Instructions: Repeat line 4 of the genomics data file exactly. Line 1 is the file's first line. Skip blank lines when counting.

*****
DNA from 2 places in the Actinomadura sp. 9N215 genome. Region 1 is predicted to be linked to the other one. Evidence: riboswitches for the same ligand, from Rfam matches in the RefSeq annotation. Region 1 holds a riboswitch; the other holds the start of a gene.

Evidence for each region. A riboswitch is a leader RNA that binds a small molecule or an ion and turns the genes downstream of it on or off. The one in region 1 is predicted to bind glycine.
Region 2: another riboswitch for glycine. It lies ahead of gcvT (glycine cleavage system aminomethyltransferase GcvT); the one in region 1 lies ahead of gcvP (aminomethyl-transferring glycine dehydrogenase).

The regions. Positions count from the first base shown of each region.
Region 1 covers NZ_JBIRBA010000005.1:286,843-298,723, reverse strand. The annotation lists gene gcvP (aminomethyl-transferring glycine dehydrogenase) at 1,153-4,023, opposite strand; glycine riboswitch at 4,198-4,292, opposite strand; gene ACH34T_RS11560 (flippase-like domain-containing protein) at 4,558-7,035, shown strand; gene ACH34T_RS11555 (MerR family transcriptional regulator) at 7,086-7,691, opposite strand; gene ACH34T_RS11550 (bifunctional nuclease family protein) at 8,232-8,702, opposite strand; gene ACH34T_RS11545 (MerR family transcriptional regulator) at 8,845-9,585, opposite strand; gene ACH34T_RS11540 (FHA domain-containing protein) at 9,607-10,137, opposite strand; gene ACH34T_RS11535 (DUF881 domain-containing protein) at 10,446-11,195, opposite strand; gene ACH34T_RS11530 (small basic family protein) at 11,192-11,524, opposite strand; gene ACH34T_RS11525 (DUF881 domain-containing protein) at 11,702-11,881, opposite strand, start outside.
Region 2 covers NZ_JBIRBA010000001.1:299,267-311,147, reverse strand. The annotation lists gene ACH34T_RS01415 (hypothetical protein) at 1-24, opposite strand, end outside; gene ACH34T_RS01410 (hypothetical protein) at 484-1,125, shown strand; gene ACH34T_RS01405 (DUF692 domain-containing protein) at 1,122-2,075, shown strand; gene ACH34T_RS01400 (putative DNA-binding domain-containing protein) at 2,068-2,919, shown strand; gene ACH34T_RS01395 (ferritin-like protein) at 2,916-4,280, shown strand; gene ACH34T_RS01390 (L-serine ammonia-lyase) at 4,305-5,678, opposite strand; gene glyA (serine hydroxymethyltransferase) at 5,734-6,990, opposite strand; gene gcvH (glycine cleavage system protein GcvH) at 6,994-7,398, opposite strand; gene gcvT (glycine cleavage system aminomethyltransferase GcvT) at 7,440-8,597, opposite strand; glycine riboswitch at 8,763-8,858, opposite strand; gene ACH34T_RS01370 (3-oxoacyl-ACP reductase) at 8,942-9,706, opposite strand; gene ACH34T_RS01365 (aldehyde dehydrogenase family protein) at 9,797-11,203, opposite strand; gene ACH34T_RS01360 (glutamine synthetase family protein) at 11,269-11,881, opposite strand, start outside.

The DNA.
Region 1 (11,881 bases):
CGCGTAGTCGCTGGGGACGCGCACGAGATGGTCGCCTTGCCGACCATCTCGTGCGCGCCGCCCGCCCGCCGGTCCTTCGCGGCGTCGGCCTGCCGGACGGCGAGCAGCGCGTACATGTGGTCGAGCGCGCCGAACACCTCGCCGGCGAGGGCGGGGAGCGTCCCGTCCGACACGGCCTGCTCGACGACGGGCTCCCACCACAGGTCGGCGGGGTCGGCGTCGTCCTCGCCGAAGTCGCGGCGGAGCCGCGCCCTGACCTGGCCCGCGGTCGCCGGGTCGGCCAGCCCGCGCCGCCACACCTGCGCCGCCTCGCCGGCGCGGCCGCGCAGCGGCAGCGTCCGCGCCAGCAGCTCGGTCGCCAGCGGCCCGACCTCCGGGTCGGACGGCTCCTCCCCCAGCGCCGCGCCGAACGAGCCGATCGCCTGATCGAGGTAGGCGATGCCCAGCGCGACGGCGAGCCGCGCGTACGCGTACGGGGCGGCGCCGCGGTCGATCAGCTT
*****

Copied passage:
The regions. Positions count from the first base shown of each region.